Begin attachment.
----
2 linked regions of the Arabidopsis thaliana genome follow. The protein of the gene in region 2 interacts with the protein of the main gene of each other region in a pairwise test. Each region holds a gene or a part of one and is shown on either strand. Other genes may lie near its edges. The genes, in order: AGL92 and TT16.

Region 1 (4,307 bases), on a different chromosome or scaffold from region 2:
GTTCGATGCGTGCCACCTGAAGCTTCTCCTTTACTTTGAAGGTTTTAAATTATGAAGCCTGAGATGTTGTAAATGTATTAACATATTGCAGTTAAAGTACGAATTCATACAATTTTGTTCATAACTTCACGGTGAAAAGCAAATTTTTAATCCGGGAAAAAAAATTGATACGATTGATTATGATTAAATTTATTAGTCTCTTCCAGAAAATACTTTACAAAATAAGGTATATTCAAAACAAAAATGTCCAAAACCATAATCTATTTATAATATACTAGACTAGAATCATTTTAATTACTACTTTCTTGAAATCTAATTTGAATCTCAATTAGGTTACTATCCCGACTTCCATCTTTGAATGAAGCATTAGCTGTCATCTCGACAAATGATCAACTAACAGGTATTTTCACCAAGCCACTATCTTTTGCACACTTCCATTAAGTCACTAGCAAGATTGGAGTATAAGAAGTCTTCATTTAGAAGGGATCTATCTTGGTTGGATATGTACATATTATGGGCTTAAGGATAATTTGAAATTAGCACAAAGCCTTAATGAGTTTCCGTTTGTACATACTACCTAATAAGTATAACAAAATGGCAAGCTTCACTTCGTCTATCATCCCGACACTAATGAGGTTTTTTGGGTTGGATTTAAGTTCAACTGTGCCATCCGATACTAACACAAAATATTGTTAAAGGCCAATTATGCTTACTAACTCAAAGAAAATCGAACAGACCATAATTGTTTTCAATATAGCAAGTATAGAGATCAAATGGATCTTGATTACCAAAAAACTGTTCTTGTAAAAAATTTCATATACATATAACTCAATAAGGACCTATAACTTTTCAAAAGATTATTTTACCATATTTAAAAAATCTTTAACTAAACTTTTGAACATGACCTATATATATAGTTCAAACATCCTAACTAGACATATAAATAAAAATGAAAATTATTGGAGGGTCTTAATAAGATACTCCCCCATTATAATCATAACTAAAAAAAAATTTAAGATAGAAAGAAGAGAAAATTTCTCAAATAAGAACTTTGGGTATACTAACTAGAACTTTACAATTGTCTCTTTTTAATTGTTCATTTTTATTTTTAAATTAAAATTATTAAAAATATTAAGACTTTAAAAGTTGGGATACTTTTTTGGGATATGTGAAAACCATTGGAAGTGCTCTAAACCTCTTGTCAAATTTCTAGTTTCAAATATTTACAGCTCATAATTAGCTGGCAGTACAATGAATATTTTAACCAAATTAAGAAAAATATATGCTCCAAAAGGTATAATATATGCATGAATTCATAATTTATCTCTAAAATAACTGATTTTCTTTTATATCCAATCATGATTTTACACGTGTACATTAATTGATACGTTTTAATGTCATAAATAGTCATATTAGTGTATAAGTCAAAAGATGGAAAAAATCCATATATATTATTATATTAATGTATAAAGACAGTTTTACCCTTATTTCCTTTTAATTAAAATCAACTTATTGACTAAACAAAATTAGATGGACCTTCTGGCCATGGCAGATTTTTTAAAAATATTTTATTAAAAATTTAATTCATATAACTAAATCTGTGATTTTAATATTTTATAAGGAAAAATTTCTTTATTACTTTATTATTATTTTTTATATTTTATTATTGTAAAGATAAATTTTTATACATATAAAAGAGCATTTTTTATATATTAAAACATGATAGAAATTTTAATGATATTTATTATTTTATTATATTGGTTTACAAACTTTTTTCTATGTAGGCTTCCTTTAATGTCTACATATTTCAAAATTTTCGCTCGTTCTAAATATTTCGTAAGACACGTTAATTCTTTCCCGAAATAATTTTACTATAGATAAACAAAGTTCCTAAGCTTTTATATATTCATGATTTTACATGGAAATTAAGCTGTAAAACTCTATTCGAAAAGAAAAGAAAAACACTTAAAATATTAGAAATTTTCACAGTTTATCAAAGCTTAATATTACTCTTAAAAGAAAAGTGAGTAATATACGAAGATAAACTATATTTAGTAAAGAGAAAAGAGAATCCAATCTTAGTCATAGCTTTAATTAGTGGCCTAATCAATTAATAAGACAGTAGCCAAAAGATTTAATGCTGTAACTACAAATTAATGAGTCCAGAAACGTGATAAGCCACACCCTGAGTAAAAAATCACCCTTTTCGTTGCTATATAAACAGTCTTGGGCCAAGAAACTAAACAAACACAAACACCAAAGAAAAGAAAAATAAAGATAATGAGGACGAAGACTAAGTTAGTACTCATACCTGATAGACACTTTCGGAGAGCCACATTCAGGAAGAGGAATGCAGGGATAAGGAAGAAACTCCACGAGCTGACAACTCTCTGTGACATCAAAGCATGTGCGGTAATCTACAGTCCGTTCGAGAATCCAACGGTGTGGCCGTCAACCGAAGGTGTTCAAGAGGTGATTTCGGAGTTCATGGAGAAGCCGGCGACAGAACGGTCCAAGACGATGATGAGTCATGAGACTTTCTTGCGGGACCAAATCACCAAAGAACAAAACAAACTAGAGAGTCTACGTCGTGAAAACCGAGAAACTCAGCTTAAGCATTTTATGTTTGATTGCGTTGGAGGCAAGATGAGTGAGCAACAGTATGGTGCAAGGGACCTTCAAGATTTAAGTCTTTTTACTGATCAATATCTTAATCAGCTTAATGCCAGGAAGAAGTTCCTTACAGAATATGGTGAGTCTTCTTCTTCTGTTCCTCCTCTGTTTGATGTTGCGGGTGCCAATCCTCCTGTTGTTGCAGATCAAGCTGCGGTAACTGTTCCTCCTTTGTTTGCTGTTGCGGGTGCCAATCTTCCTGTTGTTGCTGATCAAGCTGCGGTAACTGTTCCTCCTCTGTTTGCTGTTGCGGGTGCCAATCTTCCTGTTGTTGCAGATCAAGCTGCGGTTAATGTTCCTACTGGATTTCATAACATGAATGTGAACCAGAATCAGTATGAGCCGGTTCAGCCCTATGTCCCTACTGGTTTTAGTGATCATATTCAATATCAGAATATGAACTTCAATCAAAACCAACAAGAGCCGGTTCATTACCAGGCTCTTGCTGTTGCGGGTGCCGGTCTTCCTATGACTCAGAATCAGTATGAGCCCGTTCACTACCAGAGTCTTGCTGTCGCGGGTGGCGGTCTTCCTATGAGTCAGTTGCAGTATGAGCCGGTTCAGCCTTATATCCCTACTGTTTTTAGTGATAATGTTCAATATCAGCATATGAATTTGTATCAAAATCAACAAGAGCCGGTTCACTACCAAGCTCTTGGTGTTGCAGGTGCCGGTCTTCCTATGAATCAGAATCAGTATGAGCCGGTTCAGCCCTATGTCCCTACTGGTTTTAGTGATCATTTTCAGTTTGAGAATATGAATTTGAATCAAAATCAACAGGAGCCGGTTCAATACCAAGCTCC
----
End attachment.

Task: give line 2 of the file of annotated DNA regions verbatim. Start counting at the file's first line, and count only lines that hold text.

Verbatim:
Region 1 (4,307 bases), on a different chromosome or scaffold from region 2: